A short while ago, I was able to share the finished results of my most recent “big” (36 x 48 inches) quilt, a portrait of my son Joshua. I love seeing quilts come to life, and watch the creation process when other folks make things, so I thought I’d share how this one came together.
First, several months before I finally got to cut fabric, I took photos of Joshua playing guitar (after asking nicely for a few weeks, I finally pinned him down one evening). Sitting on the floor to get a not-the-usual angle, I took about 60 or 70 snapshots, many of which I was able to rule out immediately (mostly due to closed eyes, mouth hanging open, blurry fingers). I narrowed it down to three: one for the position of his head (mouth closed, eyes open–on the right, below), another for the position of his hands and body (on the left), and a third for some extra details on the room.
Then, I fiddled around in Photoshop to come up with a line drawing.
I sized this so that it would fit four times on a piece of paper and did what is called a value study. I learned about this from an online educational resource (pay to play–thanks Deirdre for sharing this one with me!), www.artworkshops.tv , an online tv/classroom site. I watched the video by Polly Hammett on Design with the Figure. One of the things she showed was doing quick thumbnails (quickie outlines) of her intended composition, then using ONLY black and white, blocking out what would be light and what would be dark. By using only black and white, you get immediate, stark visuals on the shapes and negative spaces (the shapes between), which gives you an idea how the composition will work.
This exercise was INVALUABLE! Since I never went to art school (last class was my one and only year in art in high school), I’d never heard of this, though it is probably a basic! Here is a snapshot of the value sketches I did, except I “cheated” took a shortcut by using the Photoshop Elements outline. The two on the far right are the “blanks.” The one I ended up using is the bottom row, third over: Joshua’s face and arms are light, the background is deep dark, the guitar medium in value (again, I fudged a bit on the black-white only and expanded it to include a gray). PS–this one photo is clickable for a larger view:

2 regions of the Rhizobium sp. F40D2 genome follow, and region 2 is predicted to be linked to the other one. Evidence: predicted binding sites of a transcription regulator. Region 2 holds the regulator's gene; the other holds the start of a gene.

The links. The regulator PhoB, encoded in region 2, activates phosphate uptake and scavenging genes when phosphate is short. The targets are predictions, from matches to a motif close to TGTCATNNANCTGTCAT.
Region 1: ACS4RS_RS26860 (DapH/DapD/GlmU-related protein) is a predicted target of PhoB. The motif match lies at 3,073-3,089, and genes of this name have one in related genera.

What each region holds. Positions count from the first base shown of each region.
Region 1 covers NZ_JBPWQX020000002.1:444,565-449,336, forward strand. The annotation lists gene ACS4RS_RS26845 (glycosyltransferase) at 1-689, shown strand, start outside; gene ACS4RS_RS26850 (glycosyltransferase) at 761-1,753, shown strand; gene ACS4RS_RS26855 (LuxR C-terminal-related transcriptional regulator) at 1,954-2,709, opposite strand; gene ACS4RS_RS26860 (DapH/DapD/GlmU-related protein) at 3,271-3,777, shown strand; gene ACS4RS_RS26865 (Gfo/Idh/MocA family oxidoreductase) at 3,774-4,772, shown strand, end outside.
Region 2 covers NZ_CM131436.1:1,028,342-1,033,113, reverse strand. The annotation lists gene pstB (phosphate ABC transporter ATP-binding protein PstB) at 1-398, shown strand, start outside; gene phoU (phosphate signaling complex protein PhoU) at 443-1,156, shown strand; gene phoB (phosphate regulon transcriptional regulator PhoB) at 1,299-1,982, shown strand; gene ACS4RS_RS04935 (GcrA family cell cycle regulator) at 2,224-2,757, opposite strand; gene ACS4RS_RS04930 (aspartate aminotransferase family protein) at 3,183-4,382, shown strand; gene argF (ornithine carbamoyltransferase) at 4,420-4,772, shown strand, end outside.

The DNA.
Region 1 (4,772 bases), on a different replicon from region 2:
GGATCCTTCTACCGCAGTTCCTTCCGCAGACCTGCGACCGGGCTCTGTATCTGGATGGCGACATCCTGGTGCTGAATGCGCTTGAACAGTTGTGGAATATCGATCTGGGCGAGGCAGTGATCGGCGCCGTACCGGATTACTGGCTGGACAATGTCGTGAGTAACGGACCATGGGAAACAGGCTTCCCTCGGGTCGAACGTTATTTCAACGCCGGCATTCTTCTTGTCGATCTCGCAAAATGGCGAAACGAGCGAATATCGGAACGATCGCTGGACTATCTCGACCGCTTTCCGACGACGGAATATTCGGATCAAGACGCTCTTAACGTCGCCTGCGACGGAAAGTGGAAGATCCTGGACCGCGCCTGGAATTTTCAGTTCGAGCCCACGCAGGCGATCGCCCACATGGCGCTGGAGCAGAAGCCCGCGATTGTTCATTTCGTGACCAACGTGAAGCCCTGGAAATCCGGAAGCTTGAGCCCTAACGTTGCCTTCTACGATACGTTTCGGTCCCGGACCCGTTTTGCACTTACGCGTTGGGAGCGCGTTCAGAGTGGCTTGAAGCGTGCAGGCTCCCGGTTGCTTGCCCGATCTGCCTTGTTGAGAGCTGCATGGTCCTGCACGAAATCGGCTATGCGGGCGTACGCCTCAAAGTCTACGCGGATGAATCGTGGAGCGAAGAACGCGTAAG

This helped me decide on my colors. I knew that I wanted Joshua to be the focal point, with his guitar as the secondary focal point. That meant if Joshua’s skin was to be light, the wall needed to be dark, not the celery green it really is. If you look again at the value studies, you can see how much more his face pops when it is against something super dark, not just “gray” or medium value. I also darkened up the dresser, bedding, and eliminated details (posters, books on dresser, clutter!) to make my life easier and to make the composition more focused.
Next, I used my laptop, hooked up to my digital projector, to project the main photo onto the design wall, where I had taped up paper (medical exam table paper, long, cheap, taped together–bought a roll from my doctor for $5 and it is 3+ years old and still plenty left) and traced out the outlines. Here’s a photo of the drawing on the design wall with preliminary fabric ideas pinned to it:
Next, I’ll show how and where I chose to begin…the hardest part first!
PS: Norma asked what process I used in Photoshop Elements. I’ve tried to duplicate it and I THINK this is what I did:
I think I converted it to grayscale first; Go to Image, then Mode, then click on Grayscale.
Then, under Filters/Sketch/Stamp, click on stamp and adjust the light/dark slider to about 2… I think.
I just tried to re-do this, and that is as close as I can get. Shoulda taken notes!